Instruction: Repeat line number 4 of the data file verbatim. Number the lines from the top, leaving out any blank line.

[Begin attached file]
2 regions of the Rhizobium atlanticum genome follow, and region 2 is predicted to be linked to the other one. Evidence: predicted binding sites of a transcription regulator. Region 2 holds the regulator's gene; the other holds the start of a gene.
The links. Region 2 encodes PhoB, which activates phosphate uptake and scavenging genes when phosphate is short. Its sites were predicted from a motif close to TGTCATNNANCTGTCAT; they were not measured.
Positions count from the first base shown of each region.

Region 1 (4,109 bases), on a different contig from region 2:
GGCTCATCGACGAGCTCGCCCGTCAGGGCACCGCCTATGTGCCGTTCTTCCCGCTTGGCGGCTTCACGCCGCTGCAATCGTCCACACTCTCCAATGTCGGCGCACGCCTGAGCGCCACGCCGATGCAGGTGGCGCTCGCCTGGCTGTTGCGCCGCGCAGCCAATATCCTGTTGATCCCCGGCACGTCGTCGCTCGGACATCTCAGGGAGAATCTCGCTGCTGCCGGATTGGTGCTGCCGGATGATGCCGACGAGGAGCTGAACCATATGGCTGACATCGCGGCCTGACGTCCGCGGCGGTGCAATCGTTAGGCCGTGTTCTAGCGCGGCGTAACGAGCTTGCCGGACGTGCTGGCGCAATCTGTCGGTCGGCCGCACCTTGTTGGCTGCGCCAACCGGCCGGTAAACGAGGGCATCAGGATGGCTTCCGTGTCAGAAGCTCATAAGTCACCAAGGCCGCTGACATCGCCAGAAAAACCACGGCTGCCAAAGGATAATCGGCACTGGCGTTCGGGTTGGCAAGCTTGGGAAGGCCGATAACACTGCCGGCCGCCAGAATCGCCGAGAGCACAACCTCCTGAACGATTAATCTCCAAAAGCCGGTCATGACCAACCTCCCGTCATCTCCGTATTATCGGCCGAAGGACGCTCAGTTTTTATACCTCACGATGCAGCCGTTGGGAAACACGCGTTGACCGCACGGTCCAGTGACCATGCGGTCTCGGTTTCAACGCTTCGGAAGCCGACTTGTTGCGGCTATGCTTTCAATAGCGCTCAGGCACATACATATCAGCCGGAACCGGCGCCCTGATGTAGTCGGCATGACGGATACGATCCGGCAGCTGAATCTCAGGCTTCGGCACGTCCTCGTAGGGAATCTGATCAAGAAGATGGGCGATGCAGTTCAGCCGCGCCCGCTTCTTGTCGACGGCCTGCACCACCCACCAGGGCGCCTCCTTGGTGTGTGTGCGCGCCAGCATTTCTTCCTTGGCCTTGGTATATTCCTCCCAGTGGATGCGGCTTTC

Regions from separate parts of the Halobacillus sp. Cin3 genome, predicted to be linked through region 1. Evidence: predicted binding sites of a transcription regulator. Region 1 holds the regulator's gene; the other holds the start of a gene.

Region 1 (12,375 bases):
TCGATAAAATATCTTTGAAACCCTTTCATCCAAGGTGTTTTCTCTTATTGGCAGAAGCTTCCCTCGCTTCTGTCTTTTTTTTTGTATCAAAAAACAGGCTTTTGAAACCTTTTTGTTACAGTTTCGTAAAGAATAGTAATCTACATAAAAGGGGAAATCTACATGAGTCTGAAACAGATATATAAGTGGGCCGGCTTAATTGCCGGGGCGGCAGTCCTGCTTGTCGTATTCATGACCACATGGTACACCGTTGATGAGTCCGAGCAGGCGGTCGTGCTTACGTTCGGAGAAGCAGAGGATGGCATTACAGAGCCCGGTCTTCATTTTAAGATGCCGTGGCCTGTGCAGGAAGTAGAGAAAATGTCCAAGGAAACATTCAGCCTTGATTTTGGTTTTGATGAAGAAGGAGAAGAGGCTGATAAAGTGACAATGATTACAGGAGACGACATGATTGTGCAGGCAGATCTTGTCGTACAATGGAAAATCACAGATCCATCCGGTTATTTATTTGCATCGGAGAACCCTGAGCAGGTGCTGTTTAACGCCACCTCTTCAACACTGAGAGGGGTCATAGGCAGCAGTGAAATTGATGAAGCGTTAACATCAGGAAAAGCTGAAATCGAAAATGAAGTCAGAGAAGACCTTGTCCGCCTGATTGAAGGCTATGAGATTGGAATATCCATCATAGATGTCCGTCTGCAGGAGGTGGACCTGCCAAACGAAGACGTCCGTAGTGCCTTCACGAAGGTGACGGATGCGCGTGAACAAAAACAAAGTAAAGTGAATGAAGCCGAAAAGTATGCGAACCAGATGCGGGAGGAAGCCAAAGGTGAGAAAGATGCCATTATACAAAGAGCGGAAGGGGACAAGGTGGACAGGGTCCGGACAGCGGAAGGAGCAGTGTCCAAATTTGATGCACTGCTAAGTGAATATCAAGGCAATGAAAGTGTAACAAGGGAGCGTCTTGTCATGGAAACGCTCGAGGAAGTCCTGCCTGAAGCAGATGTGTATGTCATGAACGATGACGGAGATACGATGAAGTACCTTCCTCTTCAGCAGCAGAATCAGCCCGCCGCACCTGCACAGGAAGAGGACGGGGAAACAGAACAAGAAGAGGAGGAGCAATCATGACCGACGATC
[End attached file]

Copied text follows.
Region 1 (4,109 bases), on a different contig from region 2: